About this release
This release by Public Health Scotland (PHS) provides information on the relationship between cancer stage and socio-economic circumstances in Scotland, covering the years 2014-2018 for the sixteen most common types of cancer with the most complete information on stage.
- The stage at which a cancer is diagnosed is generally an indicator of subsequent survival; the earlier the stage, the better the survival.
- Among the commonest cancers in Scotland, there was convincing evidence that socio-economic deprivation increased the likelihood of being diagnosed with more advanced cancers of the bowel (colorectum); cervix; female breast; head and neck; and prostate. For these cancers, patients were more likely to have cancers that had spread to other parts of the body (metastatic disease - stage IV) in the most deprived groups compared to the least deprived groups.
Source: Scottish Cancer Registry
1. Staging information for head and neck is available only from 2016-2018.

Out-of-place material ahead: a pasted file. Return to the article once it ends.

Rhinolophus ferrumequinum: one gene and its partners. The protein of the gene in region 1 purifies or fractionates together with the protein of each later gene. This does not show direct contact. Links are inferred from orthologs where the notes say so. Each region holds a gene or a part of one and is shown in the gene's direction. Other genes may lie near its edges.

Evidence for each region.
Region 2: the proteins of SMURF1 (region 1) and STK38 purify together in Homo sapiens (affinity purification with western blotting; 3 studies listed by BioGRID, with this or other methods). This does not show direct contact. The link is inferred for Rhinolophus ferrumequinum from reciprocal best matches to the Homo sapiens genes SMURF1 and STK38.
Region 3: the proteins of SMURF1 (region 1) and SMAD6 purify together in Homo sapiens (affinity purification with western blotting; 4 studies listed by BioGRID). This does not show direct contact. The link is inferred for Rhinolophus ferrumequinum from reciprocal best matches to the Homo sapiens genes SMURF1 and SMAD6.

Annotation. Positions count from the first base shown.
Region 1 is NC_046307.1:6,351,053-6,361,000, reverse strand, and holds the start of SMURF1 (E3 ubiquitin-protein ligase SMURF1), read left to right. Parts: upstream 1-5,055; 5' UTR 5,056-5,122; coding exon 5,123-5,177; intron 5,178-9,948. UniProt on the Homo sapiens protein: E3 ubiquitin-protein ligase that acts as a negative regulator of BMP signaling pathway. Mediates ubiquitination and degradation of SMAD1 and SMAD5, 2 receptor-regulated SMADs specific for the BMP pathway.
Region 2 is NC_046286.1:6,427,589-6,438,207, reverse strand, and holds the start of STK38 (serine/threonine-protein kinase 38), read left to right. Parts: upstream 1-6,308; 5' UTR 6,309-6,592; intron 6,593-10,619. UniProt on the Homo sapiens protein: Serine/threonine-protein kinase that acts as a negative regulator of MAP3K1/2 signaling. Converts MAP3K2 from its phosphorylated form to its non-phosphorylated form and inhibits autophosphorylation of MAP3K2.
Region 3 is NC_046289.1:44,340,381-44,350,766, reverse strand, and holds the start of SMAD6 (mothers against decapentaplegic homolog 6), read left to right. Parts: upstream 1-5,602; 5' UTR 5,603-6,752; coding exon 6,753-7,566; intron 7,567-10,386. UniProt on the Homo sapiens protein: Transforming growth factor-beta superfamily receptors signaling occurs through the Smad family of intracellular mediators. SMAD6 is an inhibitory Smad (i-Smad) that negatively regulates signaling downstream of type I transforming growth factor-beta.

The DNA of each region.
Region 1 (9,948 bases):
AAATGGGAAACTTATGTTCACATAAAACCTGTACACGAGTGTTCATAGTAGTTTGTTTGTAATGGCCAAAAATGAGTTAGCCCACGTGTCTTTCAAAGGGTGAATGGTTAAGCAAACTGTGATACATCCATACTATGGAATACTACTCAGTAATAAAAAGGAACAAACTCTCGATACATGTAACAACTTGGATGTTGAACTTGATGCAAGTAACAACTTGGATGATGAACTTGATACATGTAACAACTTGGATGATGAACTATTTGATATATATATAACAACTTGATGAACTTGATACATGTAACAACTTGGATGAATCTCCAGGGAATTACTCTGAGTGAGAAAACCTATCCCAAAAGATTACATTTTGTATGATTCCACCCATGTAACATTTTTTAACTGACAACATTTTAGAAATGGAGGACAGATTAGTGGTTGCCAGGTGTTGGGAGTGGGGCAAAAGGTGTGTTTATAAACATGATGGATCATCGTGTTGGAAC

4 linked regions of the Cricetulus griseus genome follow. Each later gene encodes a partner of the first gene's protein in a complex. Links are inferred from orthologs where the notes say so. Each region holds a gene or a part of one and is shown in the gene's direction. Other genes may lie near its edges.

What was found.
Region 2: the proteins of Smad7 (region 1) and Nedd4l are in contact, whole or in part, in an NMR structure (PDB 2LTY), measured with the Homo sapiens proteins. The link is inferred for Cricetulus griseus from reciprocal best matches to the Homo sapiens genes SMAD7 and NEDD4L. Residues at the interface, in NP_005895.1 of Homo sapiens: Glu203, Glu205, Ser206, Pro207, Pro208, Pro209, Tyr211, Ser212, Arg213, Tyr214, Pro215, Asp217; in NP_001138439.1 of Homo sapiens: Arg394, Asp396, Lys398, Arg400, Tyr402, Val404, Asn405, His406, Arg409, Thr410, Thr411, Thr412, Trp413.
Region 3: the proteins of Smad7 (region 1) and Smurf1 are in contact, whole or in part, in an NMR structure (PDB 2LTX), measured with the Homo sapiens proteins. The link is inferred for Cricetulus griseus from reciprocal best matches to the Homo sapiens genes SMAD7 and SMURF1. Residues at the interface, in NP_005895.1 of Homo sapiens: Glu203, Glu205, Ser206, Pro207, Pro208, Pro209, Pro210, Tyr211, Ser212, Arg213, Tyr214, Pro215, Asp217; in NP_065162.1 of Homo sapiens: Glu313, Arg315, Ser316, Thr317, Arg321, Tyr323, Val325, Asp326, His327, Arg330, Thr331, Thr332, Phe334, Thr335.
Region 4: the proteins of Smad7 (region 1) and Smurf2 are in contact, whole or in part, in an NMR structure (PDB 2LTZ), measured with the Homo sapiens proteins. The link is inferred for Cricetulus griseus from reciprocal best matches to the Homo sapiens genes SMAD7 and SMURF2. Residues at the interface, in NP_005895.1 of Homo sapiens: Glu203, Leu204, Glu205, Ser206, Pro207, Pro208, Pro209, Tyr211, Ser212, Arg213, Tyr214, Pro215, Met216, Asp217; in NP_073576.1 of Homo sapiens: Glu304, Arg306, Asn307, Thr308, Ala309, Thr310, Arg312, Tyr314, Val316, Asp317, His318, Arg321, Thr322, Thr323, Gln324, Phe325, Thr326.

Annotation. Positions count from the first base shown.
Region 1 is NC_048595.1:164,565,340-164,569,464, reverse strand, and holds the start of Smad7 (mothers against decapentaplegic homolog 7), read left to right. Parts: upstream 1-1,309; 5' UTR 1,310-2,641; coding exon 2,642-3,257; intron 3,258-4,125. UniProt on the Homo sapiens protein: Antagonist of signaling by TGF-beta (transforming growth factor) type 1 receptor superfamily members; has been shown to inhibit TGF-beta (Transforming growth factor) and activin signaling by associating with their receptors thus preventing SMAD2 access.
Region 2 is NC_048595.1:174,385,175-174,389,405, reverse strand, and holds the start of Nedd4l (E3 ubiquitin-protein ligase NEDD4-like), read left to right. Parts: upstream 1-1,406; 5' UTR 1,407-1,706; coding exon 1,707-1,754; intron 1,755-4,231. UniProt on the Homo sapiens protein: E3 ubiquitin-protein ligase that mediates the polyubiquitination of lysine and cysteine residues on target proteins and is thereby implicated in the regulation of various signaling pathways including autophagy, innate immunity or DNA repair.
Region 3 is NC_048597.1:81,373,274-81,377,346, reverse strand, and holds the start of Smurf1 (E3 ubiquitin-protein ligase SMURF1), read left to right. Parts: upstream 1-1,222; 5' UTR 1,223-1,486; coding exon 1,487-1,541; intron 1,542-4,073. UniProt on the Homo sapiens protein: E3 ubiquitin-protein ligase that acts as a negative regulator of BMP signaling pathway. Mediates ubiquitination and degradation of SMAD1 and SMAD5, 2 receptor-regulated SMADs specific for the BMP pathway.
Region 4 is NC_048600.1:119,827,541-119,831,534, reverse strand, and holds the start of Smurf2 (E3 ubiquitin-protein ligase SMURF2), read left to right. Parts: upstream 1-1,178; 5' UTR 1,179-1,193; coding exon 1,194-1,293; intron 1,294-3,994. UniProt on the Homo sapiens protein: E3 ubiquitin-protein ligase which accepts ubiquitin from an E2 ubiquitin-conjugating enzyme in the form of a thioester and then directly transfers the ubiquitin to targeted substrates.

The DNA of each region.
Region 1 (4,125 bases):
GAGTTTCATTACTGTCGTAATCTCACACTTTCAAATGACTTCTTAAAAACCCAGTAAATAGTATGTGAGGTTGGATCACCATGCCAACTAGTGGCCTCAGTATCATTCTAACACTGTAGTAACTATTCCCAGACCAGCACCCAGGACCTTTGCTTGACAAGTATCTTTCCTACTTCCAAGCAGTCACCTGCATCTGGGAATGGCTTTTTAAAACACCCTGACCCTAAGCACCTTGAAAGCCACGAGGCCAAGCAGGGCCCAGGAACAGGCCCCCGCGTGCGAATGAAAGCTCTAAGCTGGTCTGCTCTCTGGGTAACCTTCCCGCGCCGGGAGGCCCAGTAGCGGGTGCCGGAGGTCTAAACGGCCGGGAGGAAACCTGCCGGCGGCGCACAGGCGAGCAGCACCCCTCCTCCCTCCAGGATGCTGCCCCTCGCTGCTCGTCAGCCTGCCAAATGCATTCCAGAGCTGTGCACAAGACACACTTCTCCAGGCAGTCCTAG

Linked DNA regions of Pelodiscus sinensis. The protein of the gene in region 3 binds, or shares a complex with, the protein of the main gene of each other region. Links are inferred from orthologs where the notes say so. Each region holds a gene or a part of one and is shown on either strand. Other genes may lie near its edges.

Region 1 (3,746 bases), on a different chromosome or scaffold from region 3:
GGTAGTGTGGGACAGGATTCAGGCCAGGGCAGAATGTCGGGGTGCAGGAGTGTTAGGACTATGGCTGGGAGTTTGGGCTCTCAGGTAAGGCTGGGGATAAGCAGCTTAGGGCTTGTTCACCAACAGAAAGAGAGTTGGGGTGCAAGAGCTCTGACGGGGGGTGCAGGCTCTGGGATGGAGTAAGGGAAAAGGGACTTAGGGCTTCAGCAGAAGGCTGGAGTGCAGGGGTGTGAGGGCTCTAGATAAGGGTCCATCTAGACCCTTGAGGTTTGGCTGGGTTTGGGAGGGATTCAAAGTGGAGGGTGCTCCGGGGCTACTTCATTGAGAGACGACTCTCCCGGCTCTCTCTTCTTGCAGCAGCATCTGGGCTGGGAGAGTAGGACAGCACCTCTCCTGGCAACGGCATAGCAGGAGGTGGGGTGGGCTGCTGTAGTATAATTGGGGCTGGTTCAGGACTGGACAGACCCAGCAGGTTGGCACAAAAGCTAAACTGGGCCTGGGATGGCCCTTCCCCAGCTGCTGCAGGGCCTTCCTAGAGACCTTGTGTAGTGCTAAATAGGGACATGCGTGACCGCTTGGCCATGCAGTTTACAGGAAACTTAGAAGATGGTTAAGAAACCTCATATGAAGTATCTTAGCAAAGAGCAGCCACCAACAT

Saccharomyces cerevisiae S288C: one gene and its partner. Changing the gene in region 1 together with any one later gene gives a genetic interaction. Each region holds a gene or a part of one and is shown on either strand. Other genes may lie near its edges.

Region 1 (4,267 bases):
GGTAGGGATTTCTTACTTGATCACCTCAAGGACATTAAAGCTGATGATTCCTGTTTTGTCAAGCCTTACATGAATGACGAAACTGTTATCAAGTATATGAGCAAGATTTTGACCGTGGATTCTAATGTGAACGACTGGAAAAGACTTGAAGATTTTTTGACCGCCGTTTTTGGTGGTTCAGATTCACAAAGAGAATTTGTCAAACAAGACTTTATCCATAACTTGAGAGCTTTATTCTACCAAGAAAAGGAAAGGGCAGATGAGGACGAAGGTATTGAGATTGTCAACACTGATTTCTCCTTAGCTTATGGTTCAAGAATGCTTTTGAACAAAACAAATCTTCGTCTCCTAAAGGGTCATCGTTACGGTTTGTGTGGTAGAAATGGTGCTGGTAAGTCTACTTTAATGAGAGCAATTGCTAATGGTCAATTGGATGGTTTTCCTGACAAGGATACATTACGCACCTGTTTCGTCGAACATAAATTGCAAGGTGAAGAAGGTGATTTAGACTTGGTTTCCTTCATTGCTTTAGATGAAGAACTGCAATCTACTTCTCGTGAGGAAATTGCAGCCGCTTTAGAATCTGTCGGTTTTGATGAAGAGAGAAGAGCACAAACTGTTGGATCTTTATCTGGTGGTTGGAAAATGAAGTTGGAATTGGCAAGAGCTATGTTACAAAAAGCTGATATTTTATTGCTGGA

- None of the cancers considered showed a consistent association with deprivation for earlier stages.
- There are several reasons why socio-economic deprivation might increase the likelihood of cancer being diagnosed at a later stage. These include lower rates of participation in cancer screening (breast, bowel and cervical). Further work is needed to explore the reasons for these patterns to inform interventions to reduce inequalities in stage of cancer when it is diagnosed.
The Scottish Cancer Registry (external website) has been collecting information on cancer since 1958. Data collected by the Registry are published by PHS and are used for a wide variety of purposes. Cancer registrations are believed to be essentially complete for the year 2018, but it is important to note that the cancer registration database is dynamic.
The information in this publication will be included within the Cancer Incidence in Scotland publication from April 2021 onwards.
About 40% of cancers are potentially preventable through behavioural and lifestyle changes. Smoking, obesity, alcohol and diet are among the largest modifiable risk factors for cancer in Scotland.
Data from this publication are available from the data files section of this page.
The next release of this publication will be April 2021.
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